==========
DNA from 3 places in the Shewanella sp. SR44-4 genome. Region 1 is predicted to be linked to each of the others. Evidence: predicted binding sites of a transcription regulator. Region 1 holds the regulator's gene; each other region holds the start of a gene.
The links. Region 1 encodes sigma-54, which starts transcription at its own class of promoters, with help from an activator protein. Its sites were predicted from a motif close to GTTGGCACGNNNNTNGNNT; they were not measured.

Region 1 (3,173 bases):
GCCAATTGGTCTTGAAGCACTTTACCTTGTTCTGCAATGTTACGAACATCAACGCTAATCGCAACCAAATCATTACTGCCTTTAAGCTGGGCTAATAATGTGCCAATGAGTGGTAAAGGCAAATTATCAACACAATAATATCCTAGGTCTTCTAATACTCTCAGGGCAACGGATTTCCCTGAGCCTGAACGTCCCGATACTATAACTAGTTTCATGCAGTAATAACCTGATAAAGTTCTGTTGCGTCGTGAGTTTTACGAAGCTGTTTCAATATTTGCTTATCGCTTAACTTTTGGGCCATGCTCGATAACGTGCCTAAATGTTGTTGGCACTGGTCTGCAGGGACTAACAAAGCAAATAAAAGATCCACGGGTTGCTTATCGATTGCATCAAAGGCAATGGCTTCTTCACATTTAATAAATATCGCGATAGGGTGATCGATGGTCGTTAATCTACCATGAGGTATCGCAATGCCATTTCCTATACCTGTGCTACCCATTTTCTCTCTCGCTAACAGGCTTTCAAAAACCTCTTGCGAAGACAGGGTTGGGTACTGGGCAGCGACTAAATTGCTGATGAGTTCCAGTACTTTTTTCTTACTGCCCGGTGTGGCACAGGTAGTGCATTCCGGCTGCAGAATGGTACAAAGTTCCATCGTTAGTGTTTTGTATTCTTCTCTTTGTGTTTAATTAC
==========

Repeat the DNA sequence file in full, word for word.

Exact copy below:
DNA from 3 places in the Shewanella sp. SR44-4 genome. Region 1 is predicted to be linked to each of the others. Evidence: predicted binding sites of a transcription regulator. Region 1 holds the regulator's gene; each other region holds the start of a gene.
The links. Region 1 encodes sigma-54, which starts transcription at its own class of promoters, with help from an activator protein. Its sites were predicted from a motif close to GTTGGCACGNNNNTNGNNT; they were not measured.

Region 1 (3,173 bases):
GCCAATTGGTCTTGAAGCACTTTACCTTGTTCTGCAATGTTACGAACATCAACGCTAATCGCAACCAAATCATTACTGCCTTTAAGCTGGGCTAATAATGTGCCAATGAGTGGTAAAGGCAAATTATCAACACAATAATATCCTAGGTCTTCTAATACTCTCAGGGCAACGGATTTCCCTGAGCCTGAACGTCCCGATACTATAACTAGTTTCATGCAGTAATAACCTGATAAAGTTCTGTTGCGTCGTGAGTTTTACGAAGCTGTTTCAATATTTGCTTATCGCTTAACTTTTGGGCCATGCTCGATAACGTGCCTAAATGTTGTTGGCACTGGTCTGCAGGGACTAACAAAGCAAATAAAAGATCCACGGGTTGCTTATCGATTGCATCAAAGGCAATGGCTTCTTCACATTTAATAAATATCGCGATAGGGTGATCGATGGTCGTTAATCTACCATGAGGTATCGCAATGCCATTTCCTATACCTGTGCTACCCATTTTCTCTCTCGCTAACAGGCTTTCAAAAACCTCTTGCGAAGACAGGGTTGGGTACTGGGCAGCGACTAAATTGCTGATGAGTTCCAGTACTTTTTTCTTACTGCCCGGTGTGGCACAGGTAGTGCATTCCGGCTGCAGAATGGTACAAAGTTCCATCGTTAGTGTTTTGTATTCTTCTCTTTGTGTTTAATTAC